Shelter in Place
We all understand the importance of having a bug out bag and plan ready to go should we need to evacuate our home at a moment’s notice. But do we all understand the importance of having a Shelter-In-Place (SIP) plan?
Consider that all roads carry trucks transporting deadly chemicals. So does the railway system. Is there a chemical plant, oil refinery, power station or other large, industrial plant in your area? If so, all of them have the potential to release large amounts of toxins into the atmosphere during an emergency. There is also the current situations revolving around nuclear weapons.
Let’s imagine that a train carrying deadly chemicals derails in your area. A cloud of toxic fumes fill the air and you have no option but to shelter in place. As a Prepper I am sure that you will want to know how to make a shelter in place room. One that is air tight to ensure your survival in this situation. Here is the information you will need to create your own shelter in place room.
What you will need to Shelter in Place:
1. A room in your house that will be your designated shelter in place room
2. Plastic sheeting – at least 2 – 4mm thick
3. Duct Tape
5. Emergency food and water supplies, and an AM/FM/Scanner radio
Step 1 – Select your room
The room you select for sheltering in place should be a central interior room of your house and preferably be above ground level. The room should have as few windows and doors as possible and ideally be at least 10 square feet per person in the room. If at all possible try to use a room with a water supply. Something like a bedroom with an attached bathroom is perfect (remember, you may be in there for a while.)
Step 2 – Prepare the room
To prepare your room to shelter in place you need to measure all windows, doors and air vents in the room.
Once you know the measurements you need to cut the plastic sheeting into sections that will cover each window, door and air vent. When cutting, make sure you cut the sheeting a few inches bigger than what you are covering.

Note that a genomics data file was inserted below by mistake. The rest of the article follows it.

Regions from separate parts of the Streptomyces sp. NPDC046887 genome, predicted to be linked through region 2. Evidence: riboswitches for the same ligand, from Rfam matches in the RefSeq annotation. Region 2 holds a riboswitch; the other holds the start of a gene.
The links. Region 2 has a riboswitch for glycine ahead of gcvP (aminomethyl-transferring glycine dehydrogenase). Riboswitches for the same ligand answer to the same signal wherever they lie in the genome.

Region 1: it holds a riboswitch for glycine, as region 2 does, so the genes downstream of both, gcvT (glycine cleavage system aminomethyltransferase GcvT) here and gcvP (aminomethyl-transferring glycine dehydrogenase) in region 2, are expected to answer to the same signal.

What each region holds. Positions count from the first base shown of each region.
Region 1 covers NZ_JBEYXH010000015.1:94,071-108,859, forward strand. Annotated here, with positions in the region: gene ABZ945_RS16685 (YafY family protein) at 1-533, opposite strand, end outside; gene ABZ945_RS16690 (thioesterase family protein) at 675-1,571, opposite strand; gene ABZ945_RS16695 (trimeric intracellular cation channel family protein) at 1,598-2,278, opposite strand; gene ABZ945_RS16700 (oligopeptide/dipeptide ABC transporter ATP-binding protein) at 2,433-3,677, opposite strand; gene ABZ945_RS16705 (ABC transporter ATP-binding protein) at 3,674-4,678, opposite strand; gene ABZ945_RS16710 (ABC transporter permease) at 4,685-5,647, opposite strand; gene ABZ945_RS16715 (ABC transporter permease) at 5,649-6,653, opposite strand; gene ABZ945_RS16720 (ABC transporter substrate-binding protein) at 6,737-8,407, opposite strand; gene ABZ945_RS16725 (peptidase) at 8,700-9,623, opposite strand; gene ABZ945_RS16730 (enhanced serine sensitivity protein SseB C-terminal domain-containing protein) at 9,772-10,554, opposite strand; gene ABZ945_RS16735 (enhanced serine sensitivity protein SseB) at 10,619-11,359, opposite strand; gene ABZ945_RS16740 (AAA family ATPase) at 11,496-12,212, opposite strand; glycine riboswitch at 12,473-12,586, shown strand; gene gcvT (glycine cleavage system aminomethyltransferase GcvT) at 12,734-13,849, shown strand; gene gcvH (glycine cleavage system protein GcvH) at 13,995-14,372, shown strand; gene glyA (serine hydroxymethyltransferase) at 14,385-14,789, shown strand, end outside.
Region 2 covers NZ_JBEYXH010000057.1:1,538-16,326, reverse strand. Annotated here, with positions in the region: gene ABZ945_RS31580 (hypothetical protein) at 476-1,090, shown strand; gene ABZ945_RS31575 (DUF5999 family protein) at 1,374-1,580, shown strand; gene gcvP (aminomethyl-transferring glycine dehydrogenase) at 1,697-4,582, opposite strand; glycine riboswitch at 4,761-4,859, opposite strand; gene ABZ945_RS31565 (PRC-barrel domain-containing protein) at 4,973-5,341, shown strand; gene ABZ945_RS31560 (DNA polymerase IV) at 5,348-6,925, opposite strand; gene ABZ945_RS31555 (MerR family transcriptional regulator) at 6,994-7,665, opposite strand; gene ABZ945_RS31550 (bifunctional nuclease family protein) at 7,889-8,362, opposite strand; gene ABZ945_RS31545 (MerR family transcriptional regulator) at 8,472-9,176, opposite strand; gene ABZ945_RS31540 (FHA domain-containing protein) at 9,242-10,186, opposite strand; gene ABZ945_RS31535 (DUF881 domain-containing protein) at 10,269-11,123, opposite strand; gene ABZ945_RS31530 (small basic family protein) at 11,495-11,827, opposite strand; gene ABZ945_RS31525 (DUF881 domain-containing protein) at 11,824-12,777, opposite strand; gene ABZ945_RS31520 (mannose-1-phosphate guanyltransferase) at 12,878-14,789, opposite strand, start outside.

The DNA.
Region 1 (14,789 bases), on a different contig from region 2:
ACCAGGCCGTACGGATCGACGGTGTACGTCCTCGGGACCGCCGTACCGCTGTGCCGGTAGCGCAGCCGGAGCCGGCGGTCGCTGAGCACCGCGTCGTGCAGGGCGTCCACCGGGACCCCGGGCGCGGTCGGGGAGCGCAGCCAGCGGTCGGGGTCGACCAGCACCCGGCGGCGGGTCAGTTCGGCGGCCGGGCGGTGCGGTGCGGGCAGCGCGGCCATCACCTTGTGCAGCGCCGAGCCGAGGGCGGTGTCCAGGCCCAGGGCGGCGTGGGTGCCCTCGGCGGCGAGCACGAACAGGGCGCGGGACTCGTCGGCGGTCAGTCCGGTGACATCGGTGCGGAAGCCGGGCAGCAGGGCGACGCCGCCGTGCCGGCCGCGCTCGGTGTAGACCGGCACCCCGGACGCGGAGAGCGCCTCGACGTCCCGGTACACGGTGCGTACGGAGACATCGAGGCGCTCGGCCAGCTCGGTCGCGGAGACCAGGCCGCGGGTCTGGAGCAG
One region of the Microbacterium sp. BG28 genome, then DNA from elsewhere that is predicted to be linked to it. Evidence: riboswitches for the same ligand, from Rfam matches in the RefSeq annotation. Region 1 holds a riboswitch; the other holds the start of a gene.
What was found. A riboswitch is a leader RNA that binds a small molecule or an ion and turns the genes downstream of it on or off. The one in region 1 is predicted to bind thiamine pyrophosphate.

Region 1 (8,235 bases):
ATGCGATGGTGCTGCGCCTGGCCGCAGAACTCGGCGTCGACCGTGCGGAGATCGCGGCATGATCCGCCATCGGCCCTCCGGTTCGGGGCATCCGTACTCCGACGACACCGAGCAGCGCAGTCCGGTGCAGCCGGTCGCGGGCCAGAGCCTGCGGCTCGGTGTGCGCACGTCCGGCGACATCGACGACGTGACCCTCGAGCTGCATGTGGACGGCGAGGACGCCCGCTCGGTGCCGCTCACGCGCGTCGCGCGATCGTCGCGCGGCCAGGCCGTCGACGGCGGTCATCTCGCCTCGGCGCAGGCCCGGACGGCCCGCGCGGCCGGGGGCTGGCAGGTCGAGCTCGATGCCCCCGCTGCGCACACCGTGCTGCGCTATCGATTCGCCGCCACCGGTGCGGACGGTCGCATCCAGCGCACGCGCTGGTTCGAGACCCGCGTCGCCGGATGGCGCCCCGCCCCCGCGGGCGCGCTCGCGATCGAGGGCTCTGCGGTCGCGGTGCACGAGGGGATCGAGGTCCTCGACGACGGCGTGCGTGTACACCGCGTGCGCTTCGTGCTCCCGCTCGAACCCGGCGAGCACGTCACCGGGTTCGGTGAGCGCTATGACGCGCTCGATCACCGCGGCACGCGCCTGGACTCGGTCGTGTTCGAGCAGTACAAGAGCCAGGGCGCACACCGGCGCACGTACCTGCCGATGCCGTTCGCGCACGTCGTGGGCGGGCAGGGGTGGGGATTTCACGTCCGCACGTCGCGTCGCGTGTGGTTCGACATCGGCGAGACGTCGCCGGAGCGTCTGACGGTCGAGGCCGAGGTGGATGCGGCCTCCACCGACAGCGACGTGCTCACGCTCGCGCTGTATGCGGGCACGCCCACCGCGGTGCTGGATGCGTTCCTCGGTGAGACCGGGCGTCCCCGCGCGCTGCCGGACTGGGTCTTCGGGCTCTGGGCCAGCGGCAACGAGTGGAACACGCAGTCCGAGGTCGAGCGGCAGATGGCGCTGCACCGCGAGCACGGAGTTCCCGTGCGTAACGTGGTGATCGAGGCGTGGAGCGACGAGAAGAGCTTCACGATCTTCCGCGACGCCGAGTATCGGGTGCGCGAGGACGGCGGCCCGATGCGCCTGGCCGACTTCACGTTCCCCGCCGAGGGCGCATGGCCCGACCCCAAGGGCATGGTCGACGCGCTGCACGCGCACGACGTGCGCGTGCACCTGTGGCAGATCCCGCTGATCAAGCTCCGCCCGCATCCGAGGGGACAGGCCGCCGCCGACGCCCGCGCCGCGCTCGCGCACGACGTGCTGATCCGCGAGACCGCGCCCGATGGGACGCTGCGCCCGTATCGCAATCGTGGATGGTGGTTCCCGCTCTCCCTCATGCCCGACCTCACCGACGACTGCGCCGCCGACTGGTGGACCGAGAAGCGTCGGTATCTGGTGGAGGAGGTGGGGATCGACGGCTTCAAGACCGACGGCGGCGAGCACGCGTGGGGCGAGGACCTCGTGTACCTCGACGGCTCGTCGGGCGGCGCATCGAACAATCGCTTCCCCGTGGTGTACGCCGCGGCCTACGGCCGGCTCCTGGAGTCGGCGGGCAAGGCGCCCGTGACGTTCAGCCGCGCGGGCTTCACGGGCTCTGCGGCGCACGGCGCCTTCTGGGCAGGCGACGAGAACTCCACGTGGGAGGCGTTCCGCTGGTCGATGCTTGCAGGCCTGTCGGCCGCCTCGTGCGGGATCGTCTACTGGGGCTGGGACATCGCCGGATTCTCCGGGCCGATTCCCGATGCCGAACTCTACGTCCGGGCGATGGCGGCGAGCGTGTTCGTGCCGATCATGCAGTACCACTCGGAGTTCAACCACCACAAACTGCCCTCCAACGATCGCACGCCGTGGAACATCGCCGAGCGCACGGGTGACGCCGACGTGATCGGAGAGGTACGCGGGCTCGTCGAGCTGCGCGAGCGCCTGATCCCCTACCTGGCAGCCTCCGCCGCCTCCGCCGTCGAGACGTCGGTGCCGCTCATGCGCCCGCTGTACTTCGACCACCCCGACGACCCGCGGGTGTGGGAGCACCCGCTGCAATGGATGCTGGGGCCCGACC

Label each piece of plastic so you are not guessing which is which during a real emergency situation.
Step 3 – Making the room air tight
If you are forced to shelter in place then you will need to make your room air tight to prevent any toxic fumes from seeping in and you breathing them in.
To do this you will need to tape the plastic sheeting over the windows, etc, that you have written on each piece.
Start by taping the four corners of each sheet over the window and then tightly seal each edge with more duct tape.
Your room is prepared to shelter in place so let’s go back to our scenario of a train carrying chemicals derailing and toxic fumes fill the air – Here is what to do (add this to your existing Emergency Response Plan if one is in place):
1 – Get everybody inside immediately – this includes any pets you may have.
2 – Close and lock all windows and doors in your house
3 – Turn off all air conditioning units and heating ducts
4 – Head to your shelter in place room which you have already designated and prepared
5 – Seal all windows, doors and air vents with the plastic sheeting as detailed above (If you do not have any plastic prepared use whatever materials you can find to create a barrier between you and the toxic fumes e.g. clothing, bed sheets – anything you can get your hands on)
6 – Once the room is sealed, everybody should stay put. Make sure you have enough food and water stored. Listen to handheld radios or watch TV if there is one in the room to keep up to date with the news so you know what is going on outside your safe room.
One thing to bear in mind is the length of time you are able to stay safely in the room before dangerous levels of carbon dioxide build up. Eventually we will need new air in the room to flush the carbon dioxide that has built up and give us fresh oxygen to breathe.
Every time we breathe out we are putting carbon dioxide in the air. This happensat a rate of 288 liters per day – or about 10 cubic feet. But, when we’re exhaling, we’re also returning some of the oxygen we previously sucked into our lungs. Individual health and work-load are significant factors in determining how long you’ll last in the room.
So consider that in your plans. The estimates are an average adult can survive 12 to 17 hours in an airtight 10 x 10 room. Why? The quicker you breathe the quicker the carbon dioxide builds up, which reduces the amount of time your room stays safe. And you’ll be breathing more quickly during an emergency with a cloud of toxic gas floating over your home!
If possible, accurate carbon dioxide detectors should be placed in the room. This way you are able to effectively monitor levels to keep yourself safe. Mount them at levels slightly below the height of where people’s noses will be.
Only leave your shelter in place room when emergency services broadcast a message informing you it is safe to do so.